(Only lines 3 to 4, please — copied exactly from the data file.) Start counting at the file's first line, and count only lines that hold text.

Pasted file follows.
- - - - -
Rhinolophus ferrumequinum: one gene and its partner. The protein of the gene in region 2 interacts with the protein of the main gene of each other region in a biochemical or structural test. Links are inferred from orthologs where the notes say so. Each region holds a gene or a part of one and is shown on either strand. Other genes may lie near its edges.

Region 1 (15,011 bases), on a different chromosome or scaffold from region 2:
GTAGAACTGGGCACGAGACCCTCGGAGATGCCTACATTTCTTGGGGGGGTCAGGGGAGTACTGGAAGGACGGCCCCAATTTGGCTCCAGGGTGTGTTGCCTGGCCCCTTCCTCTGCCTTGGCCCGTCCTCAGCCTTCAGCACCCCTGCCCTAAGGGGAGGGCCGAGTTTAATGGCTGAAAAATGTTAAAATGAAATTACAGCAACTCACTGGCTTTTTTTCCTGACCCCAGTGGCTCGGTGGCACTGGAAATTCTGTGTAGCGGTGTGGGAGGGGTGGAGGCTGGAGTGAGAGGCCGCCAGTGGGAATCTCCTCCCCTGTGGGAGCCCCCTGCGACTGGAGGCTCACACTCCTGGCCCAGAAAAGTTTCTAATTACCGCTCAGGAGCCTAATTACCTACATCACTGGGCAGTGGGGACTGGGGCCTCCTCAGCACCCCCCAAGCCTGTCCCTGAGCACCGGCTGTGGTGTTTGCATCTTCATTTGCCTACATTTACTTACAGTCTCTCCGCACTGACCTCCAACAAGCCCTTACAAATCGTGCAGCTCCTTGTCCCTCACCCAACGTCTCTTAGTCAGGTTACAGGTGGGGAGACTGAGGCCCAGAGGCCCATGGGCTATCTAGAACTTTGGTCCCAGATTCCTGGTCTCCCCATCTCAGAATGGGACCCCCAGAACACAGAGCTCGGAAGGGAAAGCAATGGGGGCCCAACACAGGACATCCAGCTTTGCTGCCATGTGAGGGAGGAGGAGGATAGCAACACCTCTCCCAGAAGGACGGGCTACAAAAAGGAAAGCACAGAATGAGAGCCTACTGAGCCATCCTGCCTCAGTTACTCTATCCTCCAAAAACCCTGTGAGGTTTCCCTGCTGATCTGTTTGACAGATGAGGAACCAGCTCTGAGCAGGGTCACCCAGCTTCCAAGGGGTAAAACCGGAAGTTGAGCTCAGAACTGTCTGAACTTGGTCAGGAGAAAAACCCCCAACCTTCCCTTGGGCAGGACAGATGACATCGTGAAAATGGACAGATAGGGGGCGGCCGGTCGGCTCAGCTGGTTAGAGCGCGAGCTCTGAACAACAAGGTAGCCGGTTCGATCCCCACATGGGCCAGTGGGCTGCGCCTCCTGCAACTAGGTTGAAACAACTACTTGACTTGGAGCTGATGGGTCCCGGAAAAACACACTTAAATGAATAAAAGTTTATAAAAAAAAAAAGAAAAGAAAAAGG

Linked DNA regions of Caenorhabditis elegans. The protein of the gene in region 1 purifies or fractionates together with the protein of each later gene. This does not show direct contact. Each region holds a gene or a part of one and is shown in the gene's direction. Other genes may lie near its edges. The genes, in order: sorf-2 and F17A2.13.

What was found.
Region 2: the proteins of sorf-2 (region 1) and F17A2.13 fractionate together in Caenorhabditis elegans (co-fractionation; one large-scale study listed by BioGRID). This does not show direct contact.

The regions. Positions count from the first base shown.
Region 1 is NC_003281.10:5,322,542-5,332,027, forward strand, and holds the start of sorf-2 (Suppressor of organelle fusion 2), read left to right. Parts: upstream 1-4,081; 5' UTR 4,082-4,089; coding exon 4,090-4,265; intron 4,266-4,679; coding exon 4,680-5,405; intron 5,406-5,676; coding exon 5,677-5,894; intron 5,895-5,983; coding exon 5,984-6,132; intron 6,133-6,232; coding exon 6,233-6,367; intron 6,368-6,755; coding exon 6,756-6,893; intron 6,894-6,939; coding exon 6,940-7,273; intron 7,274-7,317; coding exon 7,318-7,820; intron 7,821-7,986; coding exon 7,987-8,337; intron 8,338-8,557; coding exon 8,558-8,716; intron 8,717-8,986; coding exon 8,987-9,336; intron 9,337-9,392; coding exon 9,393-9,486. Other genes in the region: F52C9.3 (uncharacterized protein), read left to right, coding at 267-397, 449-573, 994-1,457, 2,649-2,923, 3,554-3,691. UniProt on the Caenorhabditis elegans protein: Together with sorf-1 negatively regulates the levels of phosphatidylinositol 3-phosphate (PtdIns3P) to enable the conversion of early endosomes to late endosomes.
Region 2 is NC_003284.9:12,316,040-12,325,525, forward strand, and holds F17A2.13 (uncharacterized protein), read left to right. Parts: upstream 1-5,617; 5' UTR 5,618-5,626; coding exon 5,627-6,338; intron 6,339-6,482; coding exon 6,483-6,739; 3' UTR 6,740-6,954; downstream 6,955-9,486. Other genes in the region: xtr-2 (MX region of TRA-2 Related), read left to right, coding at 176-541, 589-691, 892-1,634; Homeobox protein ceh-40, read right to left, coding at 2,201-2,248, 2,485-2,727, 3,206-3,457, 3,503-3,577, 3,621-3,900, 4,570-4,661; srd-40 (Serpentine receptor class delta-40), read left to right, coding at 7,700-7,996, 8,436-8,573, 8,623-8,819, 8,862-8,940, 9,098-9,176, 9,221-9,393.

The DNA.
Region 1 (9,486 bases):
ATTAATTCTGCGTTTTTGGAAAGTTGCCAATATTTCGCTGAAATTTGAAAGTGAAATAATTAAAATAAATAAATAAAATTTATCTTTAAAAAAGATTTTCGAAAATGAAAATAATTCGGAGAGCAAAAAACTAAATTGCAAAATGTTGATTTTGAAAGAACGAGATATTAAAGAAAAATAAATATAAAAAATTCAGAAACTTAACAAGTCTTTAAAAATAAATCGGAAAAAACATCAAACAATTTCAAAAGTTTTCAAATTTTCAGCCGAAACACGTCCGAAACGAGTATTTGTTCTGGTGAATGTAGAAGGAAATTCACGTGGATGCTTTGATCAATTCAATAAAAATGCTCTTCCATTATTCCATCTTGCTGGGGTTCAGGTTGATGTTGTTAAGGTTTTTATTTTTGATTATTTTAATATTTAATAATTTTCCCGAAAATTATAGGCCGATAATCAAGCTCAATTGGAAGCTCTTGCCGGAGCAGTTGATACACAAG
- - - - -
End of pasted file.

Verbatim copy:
GTAGAACTGGGCACGAGACCCTCGGAGATGCCTACATTTCTTGGGGGGGTCAGGGGAGTACTGGAAGGACGGCCCCAATTTGGCTCCAGGGTGTGTTGCCTGGCCCCTTCCTCTGCCTTGGCCCGTCCTCAGCCTTCAGCACCCCTGCCCTAAGGGGAGGGCCGAGTTTAATGGCTGAAAAATGTTAAAATGAAATTACAGCAACTCACTGGCTTTTTTTCCTGACCCCAGTGGCTCGGTGGCACTGGAAATTCTGTGTAGCGGTGTGGGAGGGGTGGAGGCTGGAGTGAGAGGCCGCCAGTGGGAATCTCCTCCCCTGTGGGAGCCCCCTGCGACTGGAGGCTCACACTCCTGGCCCAGAAAAGTTTCTAATTACCGCTCAGGAGCCTAATTACCTACATCACTGGGCAGTGGGGACTGGGGCCTCCTCAGCACCCCCCAAGCCTGTCCCTGAGCACCGGCTGTGGTGTTTGCATCTTCATTTGCCTACATTTACTTACAGTCTCTCCGCACTGACCTCCAACAAGCCCTTACAAATCGTGCAGCTCCTTGTCCCTCACCCAACGTCTCTTAGTCAGGTTACAGGTGGGGAGACTGAGGCCCAGAGGCCCATGGGCTATCTAGAACTTTGGTCCCAGATTCCTGGTCTCCCCATCTCAGAATGGGACCCCCAGAACACAGAGCTCGGAAGGGAAAGCAATGGGGGCCCAACACAGGACATCCAGCTTTGCTGCCATGTGAGGGAGGAGGAGGATAGCAACACCTCTCCCAGAAGGACGGGCTACAAAAAGGAAAGCACAGAATGAGAGCCTACTGAGCCATCCTGCCTCAGTTACTCTATCCTCCAAAAACCCTGTGAGGTTTCCCTGCTGATCTGTTTGACAGATGAGGAACCAGCTCTGAGCAGGGTCACCCAGCTTCCAAGGGGTAAAACCGGAAGTTGAGCTCAGAACTGTCTGAACTTGGTCAGGAGAAAAACCCCCAACCTTCCCTTGGGCAGGACAGATGACATCGTGAAAATGGACAGATAGGGGGCGGCCGGTCGGCTCAGCTGGTTAGAGCGCGAGCTCTGAACAACAAGGTAGCCGGTTCGATCCCCACATGGGCCAGTGGGCTGCGCCTCCTGCAACTAGGTTGAAACAACTACTTGACTTGGAGCTGATGGGTCCCGGAAAAACACACTTAAATGAATAAAAGTTTATAAAAAAAAAAAGAAAAGAAAAAGG

Linked DNA regions of Caenorhabditis elegans. The protein of the gene in region 1 purifies or fractionates together with the protein of each later gene. This does not show direct contact. Each region holds a gene or a part of one and is shown in the gene's direction. Other genes may lie near its edges. The genes, in order: sorf-2 and F17A2.13.